Aging in Place
You may already know that Universal design is the legacy of the late Ron Mace, FAIA, and founder of The Center for Universal Design at North Carolina State University. His vision was of a world accessible to everyone regardless of abilities. Using some of the Universal Design principles when building a new home or doing a remodel allows a person to stay in their home longer and also increases the market for the home when it’s time to sell it.
Have you ever sprained your ankle and realized how hard it is to get around in your current home? Not enough room for you and your crutches in your hallways? Hard to get in and out of your shower? Your master suite is located on the second floor of your home? These are all issues addressed by Aging in Place and Universal Design.
Aging in Place and Universal design affect everyone, not just older adults. “This stay-at-home approach requires planning to accommodate the physical, mental, and psychological changes that may accompany aging,” says Sara Beth Warne of Aging in Place Transition Services. It involves interior design to make living space more accessible for family members and friends. A little planning will allow you to enjoy your home for many, much more year “Most American housings was built with families as the model client. Considerations for accessibility and planning for lifestyles of aging adults and the potential need for in-home services or caregivers are rarely addressed in the average floor plan,” says Warne. “Planning early for remaining in a home or relocating to a more suitable home is a difficult and emotional experience. Most aging adults and children of aging parents wait too long for the changes necessary to age in place. The decision is often made quickly and with a looming deadline predicated by illness or a death. This often means a relocation rather than a plan to age in place,” she adds.
An interior designer who specializes in Aging-in-Place (a Certified Aging in Place Specialist) can make a space beautiful, not something functionally ugly, says Ren’ee Hearn (CAPS) of RH Design. “You no longer have to settle for that obvious, ‘handicapped’ institutional look,” she says.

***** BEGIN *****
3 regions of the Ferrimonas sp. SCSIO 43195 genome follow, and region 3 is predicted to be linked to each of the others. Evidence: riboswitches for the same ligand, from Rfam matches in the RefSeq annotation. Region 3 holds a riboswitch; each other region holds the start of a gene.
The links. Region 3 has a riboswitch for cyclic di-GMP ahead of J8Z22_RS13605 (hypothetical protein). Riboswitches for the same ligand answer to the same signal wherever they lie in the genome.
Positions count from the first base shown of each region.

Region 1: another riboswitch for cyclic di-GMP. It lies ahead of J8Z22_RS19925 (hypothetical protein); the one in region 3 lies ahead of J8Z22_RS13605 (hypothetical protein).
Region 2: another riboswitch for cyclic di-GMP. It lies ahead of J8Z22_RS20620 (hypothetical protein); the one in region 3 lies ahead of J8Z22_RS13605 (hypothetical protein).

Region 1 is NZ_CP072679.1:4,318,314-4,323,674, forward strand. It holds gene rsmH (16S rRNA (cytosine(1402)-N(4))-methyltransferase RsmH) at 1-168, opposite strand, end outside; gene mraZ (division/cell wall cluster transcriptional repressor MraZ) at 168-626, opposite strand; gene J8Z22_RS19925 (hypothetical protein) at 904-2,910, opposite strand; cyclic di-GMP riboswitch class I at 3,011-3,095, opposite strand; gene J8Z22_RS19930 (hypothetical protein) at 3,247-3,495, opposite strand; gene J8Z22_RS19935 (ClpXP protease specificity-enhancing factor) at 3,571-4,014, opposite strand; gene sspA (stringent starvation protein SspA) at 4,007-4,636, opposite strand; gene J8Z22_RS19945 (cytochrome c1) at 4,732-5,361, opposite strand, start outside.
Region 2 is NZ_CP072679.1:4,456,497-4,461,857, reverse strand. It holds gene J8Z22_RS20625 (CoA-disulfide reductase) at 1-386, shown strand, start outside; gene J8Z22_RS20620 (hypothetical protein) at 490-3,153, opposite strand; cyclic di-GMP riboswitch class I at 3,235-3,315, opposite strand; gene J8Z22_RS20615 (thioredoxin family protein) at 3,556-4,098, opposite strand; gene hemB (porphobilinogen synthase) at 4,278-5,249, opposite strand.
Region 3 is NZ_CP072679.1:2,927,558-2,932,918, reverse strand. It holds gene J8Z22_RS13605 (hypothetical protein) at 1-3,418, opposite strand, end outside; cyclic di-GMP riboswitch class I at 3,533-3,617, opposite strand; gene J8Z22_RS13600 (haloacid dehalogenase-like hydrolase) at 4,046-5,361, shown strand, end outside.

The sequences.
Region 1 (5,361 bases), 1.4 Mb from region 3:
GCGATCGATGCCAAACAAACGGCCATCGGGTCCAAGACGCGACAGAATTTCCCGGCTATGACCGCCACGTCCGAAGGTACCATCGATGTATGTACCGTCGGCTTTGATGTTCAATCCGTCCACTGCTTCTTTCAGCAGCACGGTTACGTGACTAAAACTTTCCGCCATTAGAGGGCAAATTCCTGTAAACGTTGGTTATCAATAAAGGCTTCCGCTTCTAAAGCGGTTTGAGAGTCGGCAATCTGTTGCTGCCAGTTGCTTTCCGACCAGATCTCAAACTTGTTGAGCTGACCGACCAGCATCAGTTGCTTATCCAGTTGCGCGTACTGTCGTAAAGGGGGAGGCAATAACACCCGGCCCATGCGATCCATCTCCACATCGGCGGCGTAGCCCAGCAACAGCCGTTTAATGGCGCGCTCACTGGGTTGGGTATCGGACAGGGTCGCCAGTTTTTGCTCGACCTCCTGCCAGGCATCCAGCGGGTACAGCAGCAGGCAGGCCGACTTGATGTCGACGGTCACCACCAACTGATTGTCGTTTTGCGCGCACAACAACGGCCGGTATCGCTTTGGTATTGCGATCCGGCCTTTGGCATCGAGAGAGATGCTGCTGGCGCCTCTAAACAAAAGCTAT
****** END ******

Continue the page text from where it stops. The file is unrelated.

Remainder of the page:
Jennifer Jones of Jennifer Jones Designs says the goal should be not to turn a home into a nursing home situation. “We still need to maintain the architectural integrity of the home. During the inevitable tear-out and rebuilding it may be easier to stay with a relative,” she says.
When purchasing a home you need to decide how long you plan to live there. Will this be the home you’ll live in when you’re retired? Will your parents eventually move in with you? Will elderly relatives visit for the holidays? There are many factors involved in Universal Design that can make your current home more “user-friendly.”
Aging in Place has gained importance as homeowners are opting to keep their current homes rather than purchase a new one. With the renovation, clients want to get the most out of their investment should they wish to sell. “We’re finding more people leaning towards using a natural stone to update their spaces,” states Tiffany Peck of Materials Marketing. “We have found that many clients would like a durable stone floor for their large spaces,” she adds.
Melissa Sutherland, CKD, Allied ASID, of Hermitage Kitchen, says, “As I work with clients building or remodeling a kitchen or bath, I ask them how long they plan on living there so that I am aware of future needs. We all hope we will not need assistance, but as we age, everyday tasks may become more difficult. The important thing to remember is that good design, planning ahead, and other strategies may make the difference between relocating or staying independent as long as possible.”
To address mobility, accessibility, and visibility, Sutherland says there are some questions to ask. “Some important things to know are their height, physical limitations, are they left- or right-handed, can they stand for longer periods of time?” she says.
One story homes are the easiest in which to age in place, but today’s real estate market makes them difficult to find. So do you remodel your current home to make it more accessible or build a new one? There are a lot of things to consider with either.
“Smooth transitions between flooring surfaces and care in the selection of the pattern (to avoid a dizzying effect for older eyes) are important,” says Bohnne Jones of Decorating Den Interiors. “We talk about floor covering, carpet vs. hardwood, with carpet being warmer and more slip resistant. Area rugs do present a tripping or slipping issues, which become more important when people have mobility issues,” she adds.
Leslie Shankman-Cohn (ASID, CAPS, CGP) of Aging in Style says that while the mature market wants home modifications that increase efficiency, convenience, and comfort, they also want their homes to be more luxurious with the addition of state-of-the-art media, entertainment spaces, hot tubs, top-of-the-line appliances, and other features. ”We help make independent living a reality for everyone with features that are usable and accessible to all,” she says.
“Basic concerns are stairs inhibiting access to parts of a house, doorway and hallway widths, and the accessibility of the bathrooms, especially the bath and shower,” says Cara Highfield of Kenny & Company. “One’s life can change overnight, so it’s very important to consider these factors in advance.”